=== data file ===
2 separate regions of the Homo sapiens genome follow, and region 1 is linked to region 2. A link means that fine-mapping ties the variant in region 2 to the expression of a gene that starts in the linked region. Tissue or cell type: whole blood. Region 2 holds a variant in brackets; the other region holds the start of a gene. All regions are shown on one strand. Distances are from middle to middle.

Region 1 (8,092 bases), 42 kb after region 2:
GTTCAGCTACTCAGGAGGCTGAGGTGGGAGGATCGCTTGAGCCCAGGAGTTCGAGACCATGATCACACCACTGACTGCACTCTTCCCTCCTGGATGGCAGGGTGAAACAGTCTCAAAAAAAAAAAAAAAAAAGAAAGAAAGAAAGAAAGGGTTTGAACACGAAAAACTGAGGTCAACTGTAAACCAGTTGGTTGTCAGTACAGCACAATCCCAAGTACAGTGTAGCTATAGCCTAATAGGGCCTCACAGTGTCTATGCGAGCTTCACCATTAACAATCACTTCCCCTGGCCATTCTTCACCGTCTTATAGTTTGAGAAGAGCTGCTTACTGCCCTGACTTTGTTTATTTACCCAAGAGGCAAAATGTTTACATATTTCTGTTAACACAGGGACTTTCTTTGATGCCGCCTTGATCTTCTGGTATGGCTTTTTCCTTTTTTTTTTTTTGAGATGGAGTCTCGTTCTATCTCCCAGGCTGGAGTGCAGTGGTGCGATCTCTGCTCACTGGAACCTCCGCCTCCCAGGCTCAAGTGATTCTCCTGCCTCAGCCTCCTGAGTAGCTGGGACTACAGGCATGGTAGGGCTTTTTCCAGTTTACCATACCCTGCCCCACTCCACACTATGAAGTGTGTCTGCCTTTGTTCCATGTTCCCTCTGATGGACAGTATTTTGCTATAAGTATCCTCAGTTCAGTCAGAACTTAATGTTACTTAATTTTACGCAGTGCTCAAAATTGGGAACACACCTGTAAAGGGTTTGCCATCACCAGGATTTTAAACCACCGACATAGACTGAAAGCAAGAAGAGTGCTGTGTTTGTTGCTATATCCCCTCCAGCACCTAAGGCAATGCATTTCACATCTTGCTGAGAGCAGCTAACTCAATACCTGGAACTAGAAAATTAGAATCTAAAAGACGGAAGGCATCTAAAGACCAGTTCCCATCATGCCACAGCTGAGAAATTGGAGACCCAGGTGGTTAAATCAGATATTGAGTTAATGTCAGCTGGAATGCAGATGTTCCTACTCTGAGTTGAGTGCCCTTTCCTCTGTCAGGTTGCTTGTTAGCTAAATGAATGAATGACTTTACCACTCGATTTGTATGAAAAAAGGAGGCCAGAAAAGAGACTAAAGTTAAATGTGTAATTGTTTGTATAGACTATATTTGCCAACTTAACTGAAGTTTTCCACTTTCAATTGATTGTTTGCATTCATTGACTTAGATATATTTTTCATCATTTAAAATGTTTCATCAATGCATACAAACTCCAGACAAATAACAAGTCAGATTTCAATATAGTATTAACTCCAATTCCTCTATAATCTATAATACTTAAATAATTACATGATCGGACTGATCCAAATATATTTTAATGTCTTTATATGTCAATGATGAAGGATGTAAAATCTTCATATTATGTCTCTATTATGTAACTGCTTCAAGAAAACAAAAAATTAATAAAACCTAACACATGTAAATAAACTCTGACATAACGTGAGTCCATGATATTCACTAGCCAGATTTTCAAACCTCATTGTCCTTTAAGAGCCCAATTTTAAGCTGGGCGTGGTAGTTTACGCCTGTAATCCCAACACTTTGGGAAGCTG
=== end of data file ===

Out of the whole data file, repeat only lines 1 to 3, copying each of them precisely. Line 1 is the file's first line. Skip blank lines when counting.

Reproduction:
2 separate regions of the Homo sapiens genome follow, and region 1 is linked to region 2. A link means that fine-mapping ties the variant in region 2 to the expression of a gene that starts in the linked region. Tissue or cell type: whole blood. Region 2 holds a variant in brackets; the other region holds the start of a gene. All regions are shown on one strand. Distances are from middle to middle.

Region 1 (8,092 bases), 42 kb after region 2:
GTTCAGCTACTCAGGAGGCTGAGGTGGGAGGATCGCTTGAGCCCAGGAGTTCGAGACCATGATCACACCACTGACTGCACTCTTCCCTCCTGGATGGCAGGGTGAAACAGTCTCAAAAAAAAAAAAAAAAAAGAAAGAAAGAAAGAAAGGGTTTGAACACGAAAAACTGAGGTCAACTGTAAACCAGTTGGTTGTCAGTACAGCACAATCCCAAGTACAGTGTAGCTATAGCCTAATAGGGCCTCACAGTGTCTATGCGAGCTTCACCATTAACAATCACTTCCCCTGGCCATTCTTCACCGTCTTATAGTTTGAGAAGAGCTGCTTACTGCCCTGACTTTGTTTATTTACCCAAGAGGCAAAATGTTTACATATTTCTGTTAACACAGGGACTTTCTTTGATGCCGCCTTGATCTTCTGGTATGGCTTTTTCCTTTTTTTTTTTTTGAGATGGAGTCTCGTTCTATCTCCCAGGCTGGAGTGCAGTGGTGCGATCTCTGCTCACTGGAACCTCCGCCTCCCAGGCTCAAGTGATTCTCCTGCCTCAGCCTCCTGAGTAGCTGGGACTACAGGCATGGTAGGGCTTTTTCCAGTTTACCATACCCTGCCCCACTCCACACTATGAAGTGTGTCTGCCTTTGTTCCATGTTCCCTCTGATGGACAGTATTTTGCTATAAGTATCCTCAGTTCAGTCAGAACTTAATGTTACTTAATTTTACGCAGTGCTCAAAATTGGGAACACACCTGTAAAGGGTTTGCCATCACCAGGATTTTAAACCACCGACATAGACTGAAAGCAAGAAGAGTGCTGTGTTTGTTGCTATATCCCCTCCAGCACCTAAGGCAATGCATTTCACATCTTGCTGAGAGCAGCTAACTCAATACCTGGAACTAGAAAATTAGAATCTAAAAGACGGAAGGCATCTAAAGACCAGTTCCCATCATGCCACAGCTGAGAAATTGGAGACCCAGGTGGTTAAATCAGATATTGAGTTAATGTCAGCTGGAATGCAGATGTTCCTACTCTGAGTTGAGTGCCCTTTCCTCTGTCAGGTTGCTTGTTAGCTAAATGAATGAATGACTTTACCACTCGATTTGTATGAAAAAAGGAGGCCAGAAAAGAGACTAAAGTTAAATGTGTAATTGTTTGTATAGACTATATTTGCCAACTTAACTGAAGTTTTCCACTTTCAATTGATTGTTTGCATTCATTGACTTAGATATATTTTTCATCATTTAAAATGTTTCATCAATGCATACAAACTCCAGACAAATAACAAGTCAGATTTCAATATAGTATTAACTCCAATTCCTCTATAATCTATAATACTTAAATAATTACATGATCGGACTGATCCAAATATATTTTAATGTCTTTATATGTCAATGATGAAGGATGTAAAATCTTCATATTATGTCTCTATTATGTAACTGCTTCAAGAAAACAAAAAATTAATAAAACCTAACACATGTAAATAAACTCTGACATAACGTGAGTCCATGATATTCACTAGCCAGATTTTCAAACCTCATTGTCCTTTAAGAGCCCAATTTTAAGCTGGGCGTGGTAGTTTACGCCTGTAATCCCAACACTTTGGGAAGCTG